the title search. In the eyes of the law, any buyer of real
estate is assumed to have notice of all matters properly shown in
the public records as to that real estate as well as any information
that an actual inspection may reveal.
If the inspector detects an unrecorded easement or other evidence
of outstanding rights that could affect the owner's title and possibly
the value and intended use, the company tells the buyer of these
things before he or she closes the purchase. Those matters
must then either be disposed of or shown as exceptions in the title
insurance policy. Sometimes when an acceptable survey and
appropriate affidavits are received, an inspection will not be made.
Judgment and Name Search
One of the most important parts of the title search is to determineif
there are any unsatisfied judgments against the seller or previous
ownerswhich were in existence while they owned the title.
A judgment is a general lien against the debtor's real estate and
constitutes security for any money owed under the judgment.
The real estate can be sold to satisfy the judgment.
It is extremely important to be sure that a title is not subject
to judgments against the seller or previous owners. Title
insurance provides this protection. A judgment against a person
named Smith may affect the title of a seller named Smith, depending
on whether or not they are the same person. So all possible
variations of the name must be examined.
For example, the name Smith might be spelled Schmidt, Schmid, Schmidtt,
Schmidz, Schmied, Schmiedt, Smid, Smythe, and so on. The name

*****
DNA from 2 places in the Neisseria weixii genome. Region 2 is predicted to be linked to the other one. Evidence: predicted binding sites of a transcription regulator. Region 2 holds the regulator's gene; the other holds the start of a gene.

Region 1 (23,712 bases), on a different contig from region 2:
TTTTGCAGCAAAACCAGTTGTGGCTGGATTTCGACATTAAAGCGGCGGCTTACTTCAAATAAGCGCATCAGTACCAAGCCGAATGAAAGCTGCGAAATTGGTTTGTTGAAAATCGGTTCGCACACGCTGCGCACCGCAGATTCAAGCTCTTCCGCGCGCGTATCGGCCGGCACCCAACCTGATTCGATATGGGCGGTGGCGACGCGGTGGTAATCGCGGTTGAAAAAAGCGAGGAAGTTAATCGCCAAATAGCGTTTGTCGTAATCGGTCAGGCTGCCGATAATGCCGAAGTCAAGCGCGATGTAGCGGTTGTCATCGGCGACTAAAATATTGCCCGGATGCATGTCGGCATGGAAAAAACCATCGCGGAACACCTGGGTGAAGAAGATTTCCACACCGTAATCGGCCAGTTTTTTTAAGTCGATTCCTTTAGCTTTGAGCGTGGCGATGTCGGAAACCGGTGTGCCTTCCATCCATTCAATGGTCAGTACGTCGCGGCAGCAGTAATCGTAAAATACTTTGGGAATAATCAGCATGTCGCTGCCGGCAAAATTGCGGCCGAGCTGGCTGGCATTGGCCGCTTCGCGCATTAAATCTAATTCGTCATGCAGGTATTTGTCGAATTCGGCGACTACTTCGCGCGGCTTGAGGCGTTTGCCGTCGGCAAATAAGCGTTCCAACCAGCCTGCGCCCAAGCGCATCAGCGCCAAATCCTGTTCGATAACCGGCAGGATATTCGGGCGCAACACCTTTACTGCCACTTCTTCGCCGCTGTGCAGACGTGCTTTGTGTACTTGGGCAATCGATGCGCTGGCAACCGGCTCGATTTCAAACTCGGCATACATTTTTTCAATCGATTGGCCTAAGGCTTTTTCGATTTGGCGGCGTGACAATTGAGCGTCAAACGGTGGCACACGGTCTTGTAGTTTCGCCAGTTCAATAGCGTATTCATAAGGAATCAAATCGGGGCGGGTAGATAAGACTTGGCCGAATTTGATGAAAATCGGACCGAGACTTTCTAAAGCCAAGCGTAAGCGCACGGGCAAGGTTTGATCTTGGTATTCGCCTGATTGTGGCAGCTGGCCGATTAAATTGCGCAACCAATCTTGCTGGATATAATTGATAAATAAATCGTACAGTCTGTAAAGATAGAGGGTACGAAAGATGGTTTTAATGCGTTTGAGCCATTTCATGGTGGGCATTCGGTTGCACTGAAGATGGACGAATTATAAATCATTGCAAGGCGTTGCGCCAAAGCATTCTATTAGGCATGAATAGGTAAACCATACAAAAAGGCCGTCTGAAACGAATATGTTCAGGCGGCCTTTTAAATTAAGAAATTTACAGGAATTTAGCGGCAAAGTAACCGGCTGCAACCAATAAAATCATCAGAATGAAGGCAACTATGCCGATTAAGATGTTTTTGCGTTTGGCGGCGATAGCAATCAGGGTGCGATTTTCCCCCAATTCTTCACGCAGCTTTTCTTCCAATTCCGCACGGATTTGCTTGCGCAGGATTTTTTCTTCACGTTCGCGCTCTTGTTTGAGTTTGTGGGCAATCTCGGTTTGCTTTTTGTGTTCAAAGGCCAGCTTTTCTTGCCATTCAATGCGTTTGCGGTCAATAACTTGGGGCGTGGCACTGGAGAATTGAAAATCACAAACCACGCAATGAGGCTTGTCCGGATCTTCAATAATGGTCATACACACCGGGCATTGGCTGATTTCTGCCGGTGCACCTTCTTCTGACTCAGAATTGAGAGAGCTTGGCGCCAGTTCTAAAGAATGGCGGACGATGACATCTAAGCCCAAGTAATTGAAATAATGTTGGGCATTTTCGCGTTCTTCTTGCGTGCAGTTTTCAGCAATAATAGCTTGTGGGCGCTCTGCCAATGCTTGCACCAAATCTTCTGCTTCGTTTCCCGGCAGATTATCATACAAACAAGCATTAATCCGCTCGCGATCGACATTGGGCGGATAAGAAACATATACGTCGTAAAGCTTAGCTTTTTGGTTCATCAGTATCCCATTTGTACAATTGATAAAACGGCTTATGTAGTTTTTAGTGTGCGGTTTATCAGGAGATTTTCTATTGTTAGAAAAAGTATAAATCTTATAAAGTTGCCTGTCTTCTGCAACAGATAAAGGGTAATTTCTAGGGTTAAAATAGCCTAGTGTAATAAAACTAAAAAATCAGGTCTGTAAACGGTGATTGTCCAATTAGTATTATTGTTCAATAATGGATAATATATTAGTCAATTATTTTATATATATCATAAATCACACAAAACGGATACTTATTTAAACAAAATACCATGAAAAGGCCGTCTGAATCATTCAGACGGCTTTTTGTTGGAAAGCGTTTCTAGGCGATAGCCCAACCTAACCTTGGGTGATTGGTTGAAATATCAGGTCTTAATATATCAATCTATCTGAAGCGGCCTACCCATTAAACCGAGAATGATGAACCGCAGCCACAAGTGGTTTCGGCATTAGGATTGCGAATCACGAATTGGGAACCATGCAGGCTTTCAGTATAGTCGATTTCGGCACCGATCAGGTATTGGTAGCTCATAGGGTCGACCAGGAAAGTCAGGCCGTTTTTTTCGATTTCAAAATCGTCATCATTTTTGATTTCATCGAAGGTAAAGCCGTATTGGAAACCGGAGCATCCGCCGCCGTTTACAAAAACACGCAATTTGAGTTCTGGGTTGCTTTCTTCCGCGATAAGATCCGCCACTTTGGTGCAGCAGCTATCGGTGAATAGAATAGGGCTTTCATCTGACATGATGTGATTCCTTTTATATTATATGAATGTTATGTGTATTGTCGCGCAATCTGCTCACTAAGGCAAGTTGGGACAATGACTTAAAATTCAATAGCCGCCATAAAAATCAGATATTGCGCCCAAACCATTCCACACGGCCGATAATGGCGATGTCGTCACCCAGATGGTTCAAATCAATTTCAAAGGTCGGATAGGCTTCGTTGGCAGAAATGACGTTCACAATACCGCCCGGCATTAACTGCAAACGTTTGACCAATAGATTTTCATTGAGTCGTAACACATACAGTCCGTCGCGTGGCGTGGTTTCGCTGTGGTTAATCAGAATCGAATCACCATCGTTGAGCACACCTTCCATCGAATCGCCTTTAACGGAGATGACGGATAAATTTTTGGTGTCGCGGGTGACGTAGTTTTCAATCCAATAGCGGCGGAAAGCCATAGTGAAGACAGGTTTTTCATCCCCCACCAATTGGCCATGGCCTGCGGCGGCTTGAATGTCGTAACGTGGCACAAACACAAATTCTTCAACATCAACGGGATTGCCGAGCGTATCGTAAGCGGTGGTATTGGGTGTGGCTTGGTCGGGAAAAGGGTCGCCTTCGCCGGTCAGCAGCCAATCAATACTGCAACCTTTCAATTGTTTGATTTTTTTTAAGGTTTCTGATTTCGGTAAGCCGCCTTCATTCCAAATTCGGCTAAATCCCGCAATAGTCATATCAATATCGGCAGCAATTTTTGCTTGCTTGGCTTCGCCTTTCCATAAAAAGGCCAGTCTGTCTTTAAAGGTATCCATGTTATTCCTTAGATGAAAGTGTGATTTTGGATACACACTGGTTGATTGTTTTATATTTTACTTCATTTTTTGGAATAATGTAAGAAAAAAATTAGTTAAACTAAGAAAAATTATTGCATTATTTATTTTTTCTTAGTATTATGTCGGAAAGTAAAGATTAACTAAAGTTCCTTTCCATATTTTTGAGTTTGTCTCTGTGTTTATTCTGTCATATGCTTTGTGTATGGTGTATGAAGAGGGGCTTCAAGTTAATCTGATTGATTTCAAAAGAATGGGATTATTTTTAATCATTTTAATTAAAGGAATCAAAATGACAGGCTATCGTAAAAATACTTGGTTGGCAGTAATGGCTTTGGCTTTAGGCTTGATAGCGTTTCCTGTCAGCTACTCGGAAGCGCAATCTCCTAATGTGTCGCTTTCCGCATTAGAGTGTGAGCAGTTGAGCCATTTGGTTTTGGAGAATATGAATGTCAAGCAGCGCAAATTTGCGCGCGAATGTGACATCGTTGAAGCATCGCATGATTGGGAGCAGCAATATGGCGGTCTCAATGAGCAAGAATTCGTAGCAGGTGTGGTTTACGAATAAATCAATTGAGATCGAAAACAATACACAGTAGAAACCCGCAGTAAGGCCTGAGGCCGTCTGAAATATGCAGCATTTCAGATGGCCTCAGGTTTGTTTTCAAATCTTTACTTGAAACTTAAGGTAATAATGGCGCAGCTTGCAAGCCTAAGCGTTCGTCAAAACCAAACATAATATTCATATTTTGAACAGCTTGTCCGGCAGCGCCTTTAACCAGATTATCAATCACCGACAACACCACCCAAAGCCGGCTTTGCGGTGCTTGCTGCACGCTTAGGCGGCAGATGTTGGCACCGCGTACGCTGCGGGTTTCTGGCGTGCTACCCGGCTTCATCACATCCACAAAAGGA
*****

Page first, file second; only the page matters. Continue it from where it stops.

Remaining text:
Nichols can be spelled 73 different ways, from Nachols to Nychals.
The task is to determine which of these applies to the owner in
question. First names have to be checked, too. There
are 25 foreign forms of John, including Johann, Jehan, Hans, Shaun,
Gudi, and Efom.
Rights established by judgment decrees, unpaid federal income taxes,
and mechanic's liens all may be prior claims on the property, ahead
of the buyer's or lender's rights. If a judgment is discovered
that constitutes a defect in the title, it is pointed out, and the
seller must then eliminate it before the title of the new buyer
can be insured free and clear of that judgment.
When these searches have been completed, the title company issues
a commitment to insure, stating the conditions under which it will
insure the title. The buyer and seller and the mortgage lender
can proceed with the closing of the transaction after clearing up
any defects in the title which may have been uncovered by the search
The mortgage lender is as concerned as the buyer about the quality
of the title because the property is to be security for the new
mortgage loan. The mortgage lender requires assurance that
it has a valid first (or another acceptable priority) mortgage lien
on the property. This is not only common sense, but generally
is a legal requirement of regulated mortgage lenders.
The lender's title insurance, however, doesn't protect the new
buyer of the property. Although the land is the same, the
interest of the buyer and the interest of the lender are very different.
The provisions of a lender's title insurance policy are very different
from those of a buyer's policy, so the buyer should obtain his own
policy, often issued simultaneously with the lender's policy.